Latest from GunLab: VG 1-5 repro parts, Jap 99 mag tooling

Over at GunLab, Chuck is hard at work on two projects. The first of them is the VG 1-5 Replica. (Did you know that Hitler himself supposedly rejected this gun for manufacture? We hope to have that document for you this week). The VG 1-5 is a technically very interesting Gustloff-Werke design that used the common (then) MP44 magazine, in a crude, stamped-and-welded, semi-auto carbine. There are now completed and partly-completed parts for much of the first batch, and Chuck is thinking Job #1 is 60 days from reality (not sure if he will submit that to ATF Firearms Technology Branch, or if he has submitted a prototype already and received  a letter of determination). This picture shows a VG repro shaping up, with a reinforcement plate test-fit on the receiver halves, with a complete gun above as a sample:

Gustloff VG 1-5 repro - GunLab

The images should embiggen with a click.

The second project is something near and dear to Chuck himself: a reproduction Japanese Type 99 light machine gun magazine. To press the magazine halves, he must manufacture dies:

Japanese_type_99_mag_tooling

Both a male (top) and female die are required. The female die is made from three parts.

Chuck owns a Type 99 lacking a mag, so his personal interest in this is high; however, several would-be Type 99 shooters are hoping for mags, too. Some also lack mags and some just don’t have enough mags. (Who, really, has enough mags for anything?)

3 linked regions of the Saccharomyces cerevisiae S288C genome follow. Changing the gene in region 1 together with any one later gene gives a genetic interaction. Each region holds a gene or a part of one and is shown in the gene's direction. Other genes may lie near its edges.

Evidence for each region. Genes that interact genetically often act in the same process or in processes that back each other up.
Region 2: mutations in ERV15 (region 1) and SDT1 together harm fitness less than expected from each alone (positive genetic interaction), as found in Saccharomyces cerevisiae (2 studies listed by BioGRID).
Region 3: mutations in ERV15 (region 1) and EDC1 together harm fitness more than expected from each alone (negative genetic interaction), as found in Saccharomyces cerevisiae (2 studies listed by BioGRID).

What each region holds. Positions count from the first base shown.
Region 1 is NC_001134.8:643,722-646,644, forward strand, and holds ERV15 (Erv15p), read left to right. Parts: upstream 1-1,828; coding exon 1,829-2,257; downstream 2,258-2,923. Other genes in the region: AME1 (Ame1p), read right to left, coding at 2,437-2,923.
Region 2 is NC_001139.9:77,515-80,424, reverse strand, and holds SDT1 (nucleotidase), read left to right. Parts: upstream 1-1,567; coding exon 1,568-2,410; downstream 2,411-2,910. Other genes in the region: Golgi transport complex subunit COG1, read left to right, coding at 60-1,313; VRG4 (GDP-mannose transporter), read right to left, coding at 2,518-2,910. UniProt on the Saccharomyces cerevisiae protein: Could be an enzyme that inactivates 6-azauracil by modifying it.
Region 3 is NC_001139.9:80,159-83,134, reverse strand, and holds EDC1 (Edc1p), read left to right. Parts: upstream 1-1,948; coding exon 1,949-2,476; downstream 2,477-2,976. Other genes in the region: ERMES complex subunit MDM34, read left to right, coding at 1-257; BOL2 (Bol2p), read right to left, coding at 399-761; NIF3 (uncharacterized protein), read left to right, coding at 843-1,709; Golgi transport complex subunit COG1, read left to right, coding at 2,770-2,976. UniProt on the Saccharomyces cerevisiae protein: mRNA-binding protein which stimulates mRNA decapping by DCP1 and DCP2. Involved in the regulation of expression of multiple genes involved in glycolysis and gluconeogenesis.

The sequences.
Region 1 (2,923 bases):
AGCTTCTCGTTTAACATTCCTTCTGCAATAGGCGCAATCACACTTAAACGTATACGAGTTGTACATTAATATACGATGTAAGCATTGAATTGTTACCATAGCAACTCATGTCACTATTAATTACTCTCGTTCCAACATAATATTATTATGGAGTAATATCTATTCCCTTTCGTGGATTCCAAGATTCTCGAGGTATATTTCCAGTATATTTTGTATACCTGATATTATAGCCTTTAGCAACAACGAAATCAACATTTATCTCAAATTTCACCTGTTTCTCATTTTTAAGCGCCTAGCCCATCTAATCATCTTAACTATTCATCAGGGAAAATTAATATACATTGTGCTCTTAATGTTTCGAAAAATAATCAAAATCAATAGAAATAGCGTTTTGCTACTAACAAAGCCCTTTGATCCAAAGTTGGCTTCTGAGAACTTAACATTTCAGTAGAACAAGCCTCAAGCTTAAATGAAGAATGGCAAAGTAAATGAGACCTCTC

There’s also a third project in the works: building a fabrication facility. As it is, dies and die-plates machined in the machine shop must run a gantlet of pick-up trucks, cranes, and carts to get to the sheet metal press. Many more details on all of the above at GunLab.

2 thoughts on “Latest from GunLab: VG 1-5 repro parts, Jap 99 mag tooling

  1. Stefan van der Borght

    Just for academic purposes, how well would the Sten design scale up to 7.92 Kurz, if at all?

    1. Hognose Post author

      7.92k really needs a locked breech (or an impractically heavier bolt). I could do the math from Balleisen’s Principles of Firearms, but I recall somebody did it for .30-06 or 7.62 NATO (about the same from a chamber pressure and recoil impulse point of view) and it was 31 pounds. Figure the 7.92 x 57 is more or less equivalent to the 7.62 x 63 (.30-06), and the weight required probably scales on a parabolic curve rather than linearly or exponentially….

      There are blowback guns with large cartridges, like the 20 x 100RB Oerlikon, in use from WWI to today. Most of the weight of the Oerlikon’s breech mechanism, which all told is about 50 lb., is bolt. That’s also what gives the gun its leisurely rate of fire.

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